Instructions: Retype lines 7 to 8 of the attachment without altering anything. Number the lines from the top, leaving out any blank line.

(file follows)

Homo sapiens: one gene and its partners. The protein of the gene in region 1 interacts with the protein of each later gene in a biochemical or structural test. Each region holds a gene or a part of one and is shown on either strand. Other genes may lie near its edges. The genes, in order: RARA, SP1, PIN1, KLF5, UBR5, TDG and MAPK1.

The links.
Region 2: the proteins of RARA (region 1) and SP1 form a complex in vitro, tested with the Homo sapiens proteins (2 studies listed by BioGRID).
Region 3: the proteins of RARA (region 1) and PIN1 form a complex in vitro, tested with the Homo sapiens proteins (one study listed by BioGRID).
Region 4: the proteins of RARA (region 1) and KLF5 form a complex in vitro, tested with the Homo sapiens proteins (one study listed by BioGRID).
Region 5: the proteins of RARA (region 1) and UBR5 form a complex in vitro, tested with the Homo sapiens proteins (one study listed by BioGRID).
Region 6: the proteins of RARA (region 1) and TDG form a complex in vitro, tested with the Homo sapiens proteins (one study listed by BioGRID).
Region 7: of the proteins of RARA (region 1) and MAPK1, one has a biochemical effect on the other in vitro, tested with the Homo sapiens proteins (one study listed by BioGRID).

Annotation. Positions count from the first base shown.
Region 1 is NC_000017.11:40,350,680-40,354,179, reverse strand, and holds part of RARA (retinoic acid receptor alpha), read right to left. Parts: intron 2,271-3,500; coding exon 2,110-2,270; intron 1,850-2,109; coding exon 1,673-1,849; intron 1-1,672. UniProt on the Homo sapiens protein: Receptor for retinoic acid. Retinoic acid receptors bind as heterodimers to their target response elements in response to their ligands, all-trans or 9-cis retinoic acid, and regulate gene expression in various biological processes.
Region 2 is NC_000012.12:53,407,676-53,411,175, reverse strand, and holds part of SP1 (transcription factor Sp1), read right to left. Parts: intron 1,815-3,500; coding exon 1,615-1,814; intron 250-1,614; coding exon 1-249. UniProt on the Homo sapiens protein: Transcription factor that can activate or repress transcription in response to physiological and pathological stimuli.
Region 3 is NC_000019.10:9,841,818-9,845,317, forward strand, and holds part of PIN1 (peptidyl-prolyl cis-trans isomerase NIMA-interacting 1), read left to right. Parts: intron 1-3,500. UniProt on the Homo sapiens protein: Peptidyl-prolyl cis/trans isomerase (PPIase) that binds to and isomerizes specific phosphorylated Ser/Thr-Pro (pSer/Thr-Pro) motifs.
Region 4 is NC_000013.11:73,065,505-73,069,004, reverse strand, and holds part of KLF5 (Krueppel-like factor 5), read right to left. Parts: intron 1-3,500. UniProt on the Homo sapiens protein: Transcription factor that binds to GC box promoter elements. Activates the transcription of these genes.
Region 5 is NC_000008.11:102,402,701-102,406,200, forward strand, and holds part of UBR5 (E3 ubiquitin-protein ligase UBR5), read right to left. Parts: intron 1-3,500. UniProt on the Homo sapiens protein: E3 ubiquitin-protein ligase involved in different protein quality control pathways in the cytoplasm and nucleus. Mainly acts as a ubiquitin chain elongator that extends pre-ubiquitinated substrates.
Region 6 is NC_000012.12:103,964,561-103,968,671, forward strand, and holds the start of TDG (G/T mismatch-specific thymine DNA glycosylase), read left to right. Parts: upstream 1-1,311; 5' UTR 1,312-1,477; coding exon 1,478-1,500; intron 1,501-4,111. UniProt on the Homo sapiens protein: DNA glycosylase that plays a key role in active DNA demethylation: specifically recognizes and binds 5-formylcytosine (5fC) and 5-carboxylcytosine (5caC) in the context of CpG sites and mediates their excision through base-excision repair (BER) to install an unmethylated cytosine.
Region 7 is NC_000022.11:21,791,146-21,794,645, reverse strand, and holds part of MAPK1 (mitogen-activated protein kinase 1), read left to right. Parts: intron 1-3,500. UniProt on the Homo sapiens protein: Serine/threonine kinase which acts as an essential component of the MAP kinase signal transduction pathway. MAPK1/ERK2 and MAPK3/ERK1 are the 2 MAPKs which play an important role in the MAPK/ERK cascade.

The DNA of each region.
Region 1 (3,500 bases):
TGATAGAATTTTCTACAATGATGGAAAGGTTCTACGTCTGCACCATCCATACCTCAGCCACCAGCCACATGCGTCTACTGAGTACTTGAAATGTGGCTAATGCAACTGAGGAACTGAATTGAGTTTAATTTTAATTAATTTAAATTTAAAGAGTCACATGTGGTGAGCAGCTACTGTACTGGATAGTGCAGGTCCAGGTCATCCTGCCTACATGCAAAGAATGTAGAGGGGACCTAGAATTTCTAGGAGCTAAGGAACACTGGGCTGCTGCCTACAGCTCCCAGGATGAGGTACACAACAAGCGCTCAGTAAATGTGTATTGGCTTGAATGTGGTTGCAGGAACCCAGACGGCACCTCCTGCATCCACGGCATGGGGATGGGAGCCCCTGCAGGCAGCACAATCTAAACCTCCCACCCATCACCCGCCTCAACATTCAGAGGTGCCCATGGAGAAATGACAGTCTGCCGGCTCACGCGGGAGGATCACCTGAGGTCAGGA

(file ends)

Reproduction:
Region 6: the proteins of RARA (region 1) and TDG form a complex in vitro, tested with the Homo sapiens proteins (one study listed by BioGRID).
Region 7: of the proteins of RARA (region 1) and MAPK1, one has a biochemical effect on the other in vitro, tested with the Homo sapiens proteins (one study listed by BioGRID).